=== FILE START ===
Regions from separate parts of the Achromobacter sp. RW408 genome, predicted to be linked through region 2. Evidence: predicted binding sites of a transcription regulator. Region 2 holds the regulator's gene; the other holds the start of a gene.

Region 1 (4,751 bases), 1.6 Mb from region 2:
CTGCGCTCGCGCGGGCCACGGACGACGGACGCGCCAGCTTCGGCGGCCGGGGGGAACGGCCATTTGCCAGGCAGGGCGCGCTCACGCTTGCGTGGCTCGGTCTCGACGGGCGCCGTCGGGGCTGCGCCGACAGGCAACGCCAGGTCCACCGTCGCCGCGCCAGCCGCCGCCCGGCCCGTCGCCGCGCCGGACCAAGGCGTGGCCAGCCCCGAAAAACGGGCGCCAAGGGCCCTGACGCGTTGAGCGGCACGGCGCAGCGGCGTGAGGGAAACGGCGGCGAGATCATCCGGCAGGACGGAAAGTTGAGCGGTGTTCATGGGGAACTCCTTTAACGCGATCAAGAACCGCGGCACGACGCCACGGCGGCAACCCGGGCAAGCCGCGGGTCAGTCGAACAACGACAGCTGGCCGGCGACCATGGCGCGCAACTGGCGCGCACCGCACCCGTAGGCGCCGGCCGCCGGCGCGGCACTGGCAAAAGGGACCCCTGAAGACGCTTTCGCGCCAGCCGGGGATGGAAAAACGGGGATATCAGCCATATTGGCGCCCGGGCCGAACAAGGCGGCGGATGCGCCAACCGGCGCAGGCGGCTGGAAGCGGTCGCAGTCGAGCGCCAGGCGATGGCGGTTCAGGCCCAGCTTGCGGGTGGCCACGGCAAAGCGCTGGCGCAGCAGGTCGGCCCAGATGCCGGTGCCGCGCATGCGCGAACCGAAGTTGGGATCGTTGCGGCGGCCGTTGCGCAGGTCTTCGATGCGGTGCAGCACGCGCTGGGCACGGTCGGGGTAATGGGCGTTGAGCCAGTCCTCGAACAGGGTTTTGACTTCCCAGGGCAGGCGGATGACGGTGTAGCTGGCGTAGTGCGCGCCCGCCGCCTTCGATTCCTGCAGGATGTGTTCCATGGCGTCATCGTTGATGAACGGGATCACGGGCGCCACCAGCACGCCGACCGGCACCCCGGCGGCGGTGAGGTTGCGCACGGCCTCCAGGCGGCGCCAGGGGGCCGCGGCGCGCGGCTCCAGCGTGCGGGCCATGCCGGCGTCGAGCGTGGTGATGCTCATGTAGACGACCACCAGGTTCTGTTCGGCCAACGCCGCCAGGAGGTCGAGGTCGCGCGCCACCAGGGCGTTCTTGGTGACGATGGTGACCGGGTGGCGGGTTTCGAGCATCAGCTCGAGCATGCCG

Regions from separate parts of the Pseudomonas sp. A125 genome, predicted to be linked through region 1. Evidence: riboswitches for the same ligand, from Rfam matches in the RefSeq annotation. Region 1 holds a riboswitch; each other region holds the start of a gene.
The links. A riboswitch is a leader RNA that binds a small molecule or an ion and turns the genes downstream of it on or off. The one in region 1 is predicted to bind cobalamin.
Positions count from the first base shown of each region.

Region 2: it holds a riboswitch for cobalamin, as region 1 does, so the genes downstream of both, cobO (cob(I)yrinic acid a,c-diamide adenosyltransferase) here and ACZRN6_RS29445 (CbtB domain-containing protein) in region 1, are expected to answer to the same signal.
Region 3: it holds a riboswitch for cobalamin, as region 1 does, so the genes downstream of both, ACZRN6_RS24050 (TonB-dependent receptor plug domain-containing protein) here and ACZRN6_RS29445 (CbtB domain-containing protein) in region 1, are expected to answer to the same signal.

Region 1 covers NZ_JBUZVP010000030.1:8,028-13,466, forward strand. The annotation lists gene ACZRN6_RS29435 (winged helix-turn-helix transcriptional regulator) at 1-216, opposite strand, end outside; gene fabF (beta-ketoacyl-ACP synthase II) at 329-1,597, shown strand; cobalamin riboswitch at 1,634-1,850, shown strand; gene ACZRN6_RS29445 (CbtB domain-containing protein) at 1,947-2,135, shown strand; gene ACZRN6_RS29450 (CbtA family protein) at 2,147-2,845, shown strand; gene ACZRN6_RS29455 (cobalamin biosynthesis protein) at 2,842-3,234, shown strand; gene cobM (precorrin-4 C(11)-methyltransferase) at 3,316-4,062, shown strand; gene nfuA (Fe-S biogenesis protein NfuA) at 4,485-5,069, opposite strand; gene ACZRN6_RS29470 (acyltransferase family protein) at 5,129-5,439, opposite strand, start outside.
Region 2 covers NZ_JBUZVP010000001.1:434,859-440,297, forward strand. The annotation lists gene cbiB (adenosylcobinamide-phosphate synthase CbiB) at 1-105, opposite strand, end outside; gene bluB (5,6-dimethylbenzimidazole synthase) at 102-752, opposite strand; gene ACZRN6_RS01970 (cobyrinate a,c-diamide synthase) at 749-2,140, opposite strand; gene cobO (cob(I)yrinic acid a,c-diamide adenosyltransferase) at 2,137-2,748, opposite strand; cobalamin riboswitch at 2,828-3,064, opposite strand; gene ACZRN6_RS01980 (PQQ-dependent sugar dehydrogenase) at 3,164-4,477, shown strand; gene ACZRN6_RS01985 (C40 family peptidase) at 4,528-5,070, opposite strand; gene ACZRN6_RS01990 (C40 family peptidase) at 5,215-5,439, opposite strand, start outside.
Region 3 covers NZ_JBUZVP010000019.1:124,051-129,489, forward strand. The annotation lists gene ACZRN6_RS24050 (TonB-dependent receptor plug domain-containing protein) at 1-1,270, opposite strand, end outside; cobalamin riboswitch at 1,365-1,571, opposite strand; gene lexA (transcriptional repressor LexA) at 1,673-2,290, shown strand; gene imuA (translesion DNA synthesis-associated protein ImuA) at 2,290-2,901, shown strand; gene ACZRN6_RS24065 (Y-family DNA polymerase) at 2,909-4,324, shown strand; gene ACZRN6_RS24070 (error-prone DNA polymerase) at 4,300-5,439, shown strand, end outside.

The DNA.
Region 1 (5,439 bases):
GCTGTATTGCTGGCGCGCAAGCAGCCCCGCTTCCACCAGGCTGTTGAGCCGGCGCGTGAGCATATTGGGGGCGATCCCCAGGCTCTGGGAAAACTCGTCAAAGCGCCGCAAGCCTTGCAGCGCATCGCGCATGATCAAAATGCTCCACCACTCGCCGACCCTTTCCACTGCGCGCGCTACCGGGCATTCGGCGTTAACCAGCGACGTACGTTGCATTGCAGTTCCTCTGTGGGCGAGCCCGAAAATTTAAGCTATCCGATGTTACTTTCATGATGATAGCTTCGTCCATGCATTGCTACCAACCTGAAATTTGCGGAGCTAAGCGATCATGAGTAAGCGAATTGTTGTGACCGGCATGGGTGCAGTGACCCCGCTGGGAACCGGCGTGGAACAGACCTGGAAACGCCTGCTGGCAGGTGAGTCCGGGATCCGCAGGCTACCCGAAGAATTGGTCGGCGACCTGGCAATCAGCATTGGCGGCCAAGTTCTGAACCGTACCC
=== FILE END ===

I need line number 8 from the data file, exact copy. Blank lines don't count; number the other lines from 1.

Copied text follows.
Region 3: it holds a riboswitch for cobalamin, as region 1 does, so the genes downstream of both, ACZRN6_RS24050 (TonB-dependent receptor plug domain-containing protein) here and ACZRN6_RS29445 (CbtB domain-containing protein) in region 1, are expected to answer to the same signal.